A day of reflection ~ Cambodia captures my heart

In retrospect, I see that everything afterward appeared different to me. Merrilyn continues with the tales of her journey.

Our visit to Angkor Wat followed that profound experience with the beggar woman and her son. In retrospect, I see that everything afterward appeared different to me.

The next morning, after a delicious breakfast, we stepped outside the hotel to be picked up by tuktuk and taken to the famous World Heritage Site for a day of exploring.

Before we had walked through the gates of the “official” site, we were accosted by a few children from the ages of perhaps five years to early teens. They surrounded us, cynically flattering and lying shamelessly, pitching their trinkets and bits of souvenirs.

The pressure was nearly unendurable and Paul couldn’t stand it. He caved in and bought two little bracelets from one child and then the game was on! Instantly the crowd of little folks grew and the tiniest ones were yelling, “But what about me?”

The children spoke clear, articulate English and would not be put off until Sharon got very firm, scowling at them and asking them why they weren’t in school. (Education is theoretically free for all children up to high school.) Of course the answer would have been because then they wouldn’t be earning money for the family but they knew we knew that. Gradually the little entrepreneurs dispersed and began looking around for more foreigners to bedevil as we headed toward the main entrance of the temples.

Angkor Wat is overwhelming in its complexity. It is also in a state of constant decay and when we toured, many of the walls were obscured by scaffolding or blocked right off from any exploration. The Banyan trees grow around, beside and over the structures,m pushing and raising those sandstone walls out of place. It is melancholy, with very little colour, the structures being a uniform, dark and dull gray. The original series of sandstone temples was Hindu, built in the twelfth century. Over time it had evolved into a Buddhist temple complex. History is carved in bas relief on the walls and Joseph showed us places that told of invasions and wars, activities such as fishing, dancing, building, as well as portrayals of other nations’ presence.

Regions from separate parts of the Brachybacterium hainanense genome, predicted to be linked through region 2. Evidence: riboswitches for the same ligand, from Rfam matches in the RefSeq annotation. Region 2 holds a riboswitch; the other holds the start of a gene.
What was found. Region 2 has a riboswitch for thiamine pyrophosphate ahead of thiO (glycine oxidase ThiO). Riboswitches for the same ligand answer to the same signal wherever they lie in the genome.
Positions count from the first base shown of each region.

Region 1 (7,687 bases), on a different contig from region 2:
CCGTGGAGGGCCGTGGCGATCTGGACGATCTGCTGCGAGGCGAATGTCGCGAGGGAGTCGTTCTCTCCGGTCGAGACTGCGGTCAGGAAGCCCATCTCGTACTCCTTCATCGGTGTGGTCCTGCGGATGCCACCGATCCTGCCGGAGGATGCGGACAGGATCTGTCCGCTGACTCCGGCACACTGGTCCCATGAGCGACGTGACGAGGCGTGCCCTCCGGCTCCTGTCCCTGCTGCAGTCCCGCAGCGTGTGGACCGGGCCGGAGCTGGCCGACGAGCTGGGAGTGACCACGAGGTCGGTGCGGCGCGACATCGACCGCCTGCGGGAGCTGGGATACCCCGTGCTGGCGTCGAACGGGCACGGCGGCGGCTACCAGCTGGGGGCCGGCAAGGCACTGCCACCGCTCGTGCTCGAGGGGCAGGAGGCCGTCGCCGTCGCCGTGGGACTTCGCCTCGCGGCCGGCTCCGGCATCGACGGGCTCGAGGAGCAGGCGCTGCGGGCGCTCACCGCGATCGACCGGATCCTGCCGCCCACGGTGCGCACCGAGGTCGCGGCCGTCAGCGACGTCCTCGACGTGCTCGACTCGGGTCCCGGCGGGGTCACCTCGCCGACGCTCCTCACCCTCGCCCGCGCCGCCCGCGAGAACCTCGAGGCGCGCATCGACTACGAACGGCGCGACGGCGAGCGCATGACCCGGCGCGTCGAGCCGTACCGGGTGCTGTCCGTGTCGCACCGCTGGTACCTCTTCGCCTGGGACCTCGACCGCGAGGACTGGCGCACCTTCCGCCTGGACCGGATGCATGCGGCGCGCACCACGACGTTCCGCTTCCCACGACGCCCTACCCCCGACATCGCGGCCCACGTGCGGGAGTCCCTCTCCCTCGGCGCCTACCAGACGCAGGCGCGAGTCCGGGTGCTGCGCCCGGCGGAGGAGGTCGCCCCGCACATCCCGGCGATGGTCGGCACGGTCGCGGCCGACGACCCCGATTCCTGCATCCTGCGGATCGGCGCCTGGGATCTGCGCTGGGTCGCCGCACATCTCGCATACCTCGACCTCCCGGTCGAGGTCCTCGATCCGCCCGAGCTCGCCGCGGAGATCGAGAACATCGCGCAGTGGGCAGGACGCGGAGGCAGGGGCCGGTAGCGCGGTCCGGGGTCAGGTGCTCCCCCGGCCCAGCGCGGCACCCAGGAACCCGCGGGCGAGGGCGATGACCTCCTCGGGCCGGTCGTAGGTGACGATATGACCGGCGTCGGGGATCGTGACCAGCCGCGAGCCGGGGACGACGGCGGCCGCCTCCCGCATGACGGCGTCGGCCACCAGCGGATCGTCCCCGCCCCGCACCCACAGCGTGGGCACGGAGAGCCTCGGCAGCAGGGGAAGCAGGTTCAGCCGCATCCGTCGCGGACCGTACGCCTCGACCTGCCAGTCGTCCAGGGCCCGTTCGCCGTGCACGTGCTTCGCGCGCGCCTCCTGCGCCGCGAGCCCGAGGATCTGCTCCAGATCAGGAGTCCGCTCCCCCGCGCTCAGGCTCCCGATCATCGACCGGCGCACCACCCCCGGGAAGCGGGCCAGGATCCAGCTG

We pressed on after stopping for a meal of noodles and bottled water, always a safe combination. The heat and humidity were building to an intolerable level. Because we were in Cambodia in April, we were experiencing their hot, dry season which simply meant that it wasn’t pouring rain most of the time. It wasn’t doing me any good at all.

Eventually we found ourselves at the end of the long walk through the many lesser buildings. We had reached the large pool where we met our tuktuk driver who took us back to the hotel. Sharon, Wen, Joseph and Paul were a little wilted but I was quickly moving into mild heat stroke so I crawled into bed after drinking more water and eating a soda cracker and a Gravol tablet.

I slept, wrote in my journal and checked the weather on the hotel computer. It had been around 90 degrees Fahrenheit with the humidity at 90%.

The next day for me was a day of reflection. Cambodia had captured my heart. I remember reading of the horrors of torture, starvation and imprisonment that left an estimated 1.7 to 3 million people dead in the 1970’s. I could not imagine how they could bear that kind of pain. When we visited a young pastor in Siem Reap, he shared that his family, although very poor, was getting plenty of healthy fruit and vegetables to eat and that they were eager to forget the horrific past and move on with forgiveness.

And so we left Cambodia for Vietnam once again. We would be attending a concert with Maestro Simon’s youth orchestra and looked forward with great anticipation!


Just Posted

(Black Press file photo)
EDITORIAL: Curtailing attempts at scams

The true total of losses from all scams and frauds could be much higher than the figures on file